The sad part is that there are people who don't understand it's product.

    That's the idea. But that's also why Touch and Go is a great label. They let us be ourselves, and they're a bit more visible than other independent labels. It's nice to have more people hearing something different, and not have it pushed on them. Our stuff is played on the radio here and there, which isn't normal in the slightest. But, in a sense, it's nice to expose people who wouldn't normally hear Three Mile Pilot or Pinback on the radio. Whether they hate or like it, at least it's different. If you turn on the radio now, you hear the same song over and over again.

    They've enjoyed a longevity that other indies haven't had.

    It's the way they think. They have a good way of looking at things; that's why they're still around. I've wanted to be on that label ever since I was 19, and the same goes for the other guys in Three Mile Pilot. We loved the bands on that label, so that's where we sent our stuff. Although we never did hear back from them! But it was unsolicited. They were probably like, "Who the hell are these guys? F*ck them!"

    Click here to read the rest of this interview on Morphizm.com.

    Click here to listen to "Fortress" from Pinback's new album, Summer in Abaddon.

    Pinback All Music Guide Biography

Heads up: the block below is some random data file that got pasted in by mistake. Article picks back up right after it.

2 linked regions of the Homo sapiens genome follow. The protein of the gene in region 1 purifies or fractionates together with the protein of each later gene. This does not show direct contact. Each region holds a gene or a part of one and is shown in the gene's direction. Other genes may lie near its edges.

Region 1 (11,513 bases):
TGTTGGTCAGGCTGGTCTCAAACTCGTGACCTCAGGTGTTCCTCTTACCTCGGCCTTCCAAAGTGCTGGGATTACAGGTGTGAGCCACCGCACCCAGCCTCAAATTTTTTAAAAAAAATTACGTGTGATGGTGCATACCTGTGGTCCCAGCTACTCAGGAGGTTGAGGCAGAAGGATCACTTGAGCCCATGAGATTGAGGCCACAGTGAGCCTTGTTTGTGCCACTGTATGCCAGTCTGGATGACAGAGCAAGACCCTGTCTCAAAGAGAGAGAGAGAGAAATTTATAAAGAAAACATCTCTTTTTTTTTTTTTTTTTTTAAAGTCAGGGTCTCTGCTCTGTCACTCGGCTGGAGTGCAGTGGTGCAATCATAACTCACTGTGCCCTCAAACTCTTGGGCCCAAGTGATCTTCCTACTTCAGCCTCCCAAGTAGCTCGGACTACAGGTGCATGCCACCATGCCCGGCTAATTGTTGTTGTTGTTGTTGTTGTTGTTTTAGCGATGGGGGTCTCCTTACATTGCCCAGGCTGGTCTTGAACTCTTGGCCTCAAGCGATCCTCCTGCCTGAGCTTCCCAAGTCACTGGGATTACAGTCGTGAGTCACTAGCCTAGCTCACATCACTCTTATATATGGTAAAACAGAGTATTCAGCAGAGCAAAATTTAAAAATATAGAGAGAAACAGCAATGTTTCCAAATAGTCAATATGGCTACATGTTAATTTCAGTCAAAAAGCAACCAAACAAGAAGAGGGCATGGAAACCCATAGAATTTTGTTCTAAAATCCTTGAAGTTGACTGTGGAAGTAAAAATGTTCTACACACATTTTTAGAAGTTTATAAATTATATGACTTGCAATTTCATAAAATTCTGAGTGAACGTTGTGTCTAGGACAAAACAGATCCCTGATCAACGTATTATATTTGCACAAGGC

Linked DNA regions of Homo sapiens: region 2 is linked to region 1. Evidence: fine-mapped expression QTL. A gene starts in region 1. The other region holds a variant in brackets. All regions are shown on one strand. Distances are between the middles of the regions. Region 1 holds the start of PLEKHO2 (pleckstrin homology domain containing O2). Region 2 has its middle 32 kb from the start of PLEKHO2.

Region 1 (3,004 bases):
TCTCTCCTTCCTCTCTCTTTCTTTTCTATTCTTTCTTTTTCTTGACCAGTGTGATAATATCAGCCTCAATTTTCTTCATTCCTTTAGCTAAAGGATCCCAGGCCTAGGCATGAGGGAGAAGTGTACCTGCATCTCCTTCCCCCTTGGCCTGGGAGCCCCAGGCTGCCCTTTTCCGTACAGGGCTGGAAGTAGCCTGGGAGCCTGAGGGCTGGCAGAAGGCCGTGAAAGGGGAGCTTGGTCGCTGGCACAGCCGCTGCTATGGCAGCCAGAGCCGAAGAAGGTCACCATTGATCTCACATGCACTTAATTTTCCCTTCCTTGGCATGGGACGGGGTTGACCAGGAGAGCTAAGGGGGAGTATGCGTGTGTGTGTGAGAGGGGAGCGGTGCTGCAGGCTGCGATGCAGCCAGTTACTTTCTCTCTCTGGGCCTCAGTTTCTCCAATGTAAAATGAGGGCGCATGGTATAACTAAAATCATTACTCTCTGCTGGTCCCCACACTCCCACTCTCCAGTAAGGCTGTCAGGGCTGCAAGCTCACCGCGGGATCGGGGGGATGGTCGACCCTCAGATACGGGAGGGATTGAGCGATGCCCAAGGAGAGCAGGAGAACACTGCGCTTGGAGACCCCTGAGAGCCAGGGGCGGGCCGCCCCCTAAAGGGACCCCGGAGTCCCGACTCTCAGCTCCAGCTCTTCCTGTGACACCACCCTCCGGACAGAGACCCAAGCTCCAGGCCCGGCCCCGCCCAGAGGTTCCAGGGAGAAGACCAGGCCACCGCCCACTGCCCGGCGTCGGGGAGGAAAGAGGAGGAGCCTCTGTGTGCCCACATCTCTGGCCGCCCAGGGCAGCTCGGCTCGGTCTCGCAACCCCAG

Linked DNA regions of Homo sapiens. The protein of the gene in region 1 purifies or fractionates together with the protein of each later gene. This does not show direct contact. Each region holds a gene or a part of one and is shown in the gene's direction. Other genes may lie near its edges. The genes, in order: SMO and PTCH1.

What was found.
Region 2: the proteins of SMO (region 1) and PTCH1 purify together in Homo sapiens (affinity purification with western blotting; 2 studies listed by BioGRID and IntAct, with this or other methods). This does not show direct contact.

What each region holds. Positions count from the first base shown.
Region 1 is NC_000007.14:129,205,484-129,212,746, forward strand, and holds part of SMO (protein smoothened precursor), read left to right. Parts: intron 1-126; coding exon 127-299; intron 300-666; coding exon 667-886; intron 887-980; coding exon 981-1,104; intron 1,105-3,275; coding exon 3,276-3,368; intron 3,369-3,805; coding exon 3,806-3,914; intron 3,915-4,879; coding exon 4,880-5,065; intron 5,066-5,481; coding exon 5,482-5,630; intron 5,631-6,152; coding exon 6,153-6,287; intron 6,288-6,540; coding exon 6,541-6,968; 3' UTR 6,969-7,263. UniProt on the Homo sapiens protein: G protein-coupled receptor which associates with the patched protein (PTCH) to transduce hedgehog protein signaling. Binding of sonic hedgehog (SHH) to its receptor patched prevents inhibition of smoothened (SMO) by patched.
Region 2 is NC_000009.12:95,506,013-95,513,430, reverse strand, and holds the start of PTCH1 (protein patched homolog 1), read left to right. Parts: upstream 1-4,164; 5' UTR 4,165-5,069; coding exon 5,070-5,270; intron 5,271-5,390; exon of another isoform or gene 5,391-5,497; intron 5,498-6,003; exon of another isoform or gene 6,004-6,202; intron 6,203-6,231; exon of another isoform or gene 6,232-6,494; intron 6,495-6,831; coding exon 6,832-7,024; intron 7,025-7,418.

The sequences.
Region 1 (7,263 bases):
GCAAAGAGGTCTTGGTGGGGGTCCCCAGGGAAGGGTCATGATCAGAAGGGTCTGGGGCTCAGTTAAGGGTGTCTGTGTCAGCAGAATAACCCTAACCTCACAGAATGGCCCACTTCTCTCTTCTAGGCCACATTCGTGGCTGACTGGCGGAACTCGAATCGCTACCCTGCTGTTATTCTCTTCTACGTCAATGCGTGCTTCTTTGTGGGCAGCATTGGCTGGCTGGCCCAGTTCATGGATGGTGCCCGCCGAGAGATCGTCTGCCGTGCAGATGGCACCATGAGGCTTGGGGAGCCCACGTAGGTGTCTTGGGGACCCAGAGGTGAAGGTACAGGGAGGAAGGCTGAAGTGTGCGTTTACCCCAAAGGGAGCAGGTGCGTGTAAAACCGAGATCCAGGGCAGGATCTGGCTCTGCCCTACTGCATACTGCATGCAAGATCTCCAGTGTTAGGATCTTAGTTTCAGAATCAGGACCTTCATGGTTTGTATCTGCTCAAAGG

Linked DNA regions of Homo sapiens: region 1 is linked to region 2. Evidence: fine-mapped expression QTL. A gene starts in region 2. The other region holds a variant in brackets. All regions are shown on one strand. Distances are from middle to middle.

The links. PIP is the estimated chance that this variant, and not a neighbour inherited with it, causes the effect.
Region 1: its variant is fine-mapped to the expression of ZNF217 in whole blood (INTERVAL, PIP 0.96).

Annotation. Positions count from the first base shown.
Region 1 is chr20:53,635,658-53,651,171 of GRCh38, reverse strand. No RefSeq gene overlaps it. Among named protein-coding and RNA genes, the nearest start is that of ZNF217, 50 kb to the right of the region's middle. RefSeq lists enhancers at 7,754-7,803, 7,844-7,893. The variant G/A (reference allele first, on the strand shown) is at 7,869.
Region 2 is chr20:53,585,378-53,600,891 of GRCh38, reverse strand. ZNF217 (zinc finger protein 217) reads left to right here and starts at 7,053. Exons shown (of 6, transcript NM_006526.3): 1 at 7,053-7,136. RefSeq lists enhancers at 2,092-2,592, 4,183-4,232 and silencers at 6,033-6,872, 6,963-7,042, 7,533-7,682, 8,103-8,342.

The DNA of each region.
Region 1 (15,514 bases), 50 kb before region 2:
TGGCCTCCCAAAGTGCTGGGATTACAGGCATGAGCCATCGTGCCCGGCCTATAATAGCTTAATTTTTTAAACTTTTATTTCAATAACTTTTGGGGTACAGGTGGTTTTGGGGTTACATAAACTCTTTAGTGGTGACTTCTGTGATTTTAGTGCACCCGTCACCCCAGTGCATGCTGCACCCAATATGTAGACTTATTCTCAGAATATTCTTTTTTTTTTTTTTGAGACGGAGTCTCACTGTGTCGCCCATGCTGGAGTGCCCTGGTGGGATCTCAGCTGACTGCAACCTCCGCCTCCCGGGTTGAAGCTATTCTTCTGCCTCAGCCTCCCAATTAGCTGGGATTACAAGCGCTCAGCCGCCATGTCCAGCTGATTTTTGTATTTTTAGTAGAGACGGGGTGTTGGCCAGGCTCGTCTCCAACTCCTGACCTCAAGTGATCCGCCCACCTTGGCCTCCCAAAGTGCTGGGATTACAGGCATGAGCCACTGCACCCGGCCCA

While a rotating cast of instrumentalists find loose assembly under the Pinback name, the partnership of Armistead Burwell Smith IV and Rob Crow is at the heart of the some of the most complex, postmodern indie pop happening on the West Coast. In the first few days of 1998, Armistead Burwell Smith IV (of San Diego-based Three Mile Pilot) and Rob Crow (of Thingy and Heavy Vegetable) formed a part-time recording project under the name Pinback. The simple plan grew more involved while Three Mile Pilot took an indefinite hiatus and Crow put a number of his musical projects on hold. Recording on Smith's home computer, the duo enlisted Three Mile Pilot drummer Tom Zinsor, and by the following August, Pinback had finished recording 14 songs of delicate, canonic pop that was tentatively slated for release on San Diego's Vinyl Communications. However, when interest in the band skyrocketed after a Tim/Kerr label showcase at the North by Northwest Music Festival, the record got tied up in a bidding war that caused a slew of contractual problems and held the record in limbo for almost a full year. When they were eventually cleared from all former obligations, Pinback finally signed with New Jersey's Ace Fu Records, which released their eponymous debut in early 1999, almost a full year after it was recorded. With their long histories in West Coast indie circles and the marriage of the players' diverse musical backgrounds, Pinback scored immediate critical success. The Some Voices EP that followed the next year on Tree Records displayed a slightly more lo-fi and elemental side of the band while building on the intelligently constructed songcraft of their eponymous debut. Blue Screen Life, the band's second studio effort, exuded something more musically pure from Pinback. Gone was the frilly rock nonsense; instead, Pinback went for more of a melodic nature with classic indie flair. Pinback made their Touch & Go debut in fall 2004 with Summer in Abaddon, which saw the bandmembers continue slowly to push themselves a bit further with complex song structure while maintaining their indie pop sensibilities. Two years later, Pinback issued Nautical Antiques, a collection of rarities and B-sides spanning from 1998 to 2001. Their second for Touch & Go, Autumn of the Seraphs, followed in 2007. Though it would be five years before Pinback followed up, their 2012 album, Information Retrieved, found them easily settling into their melodic groove. ~ Nate Cavalieri, Rovi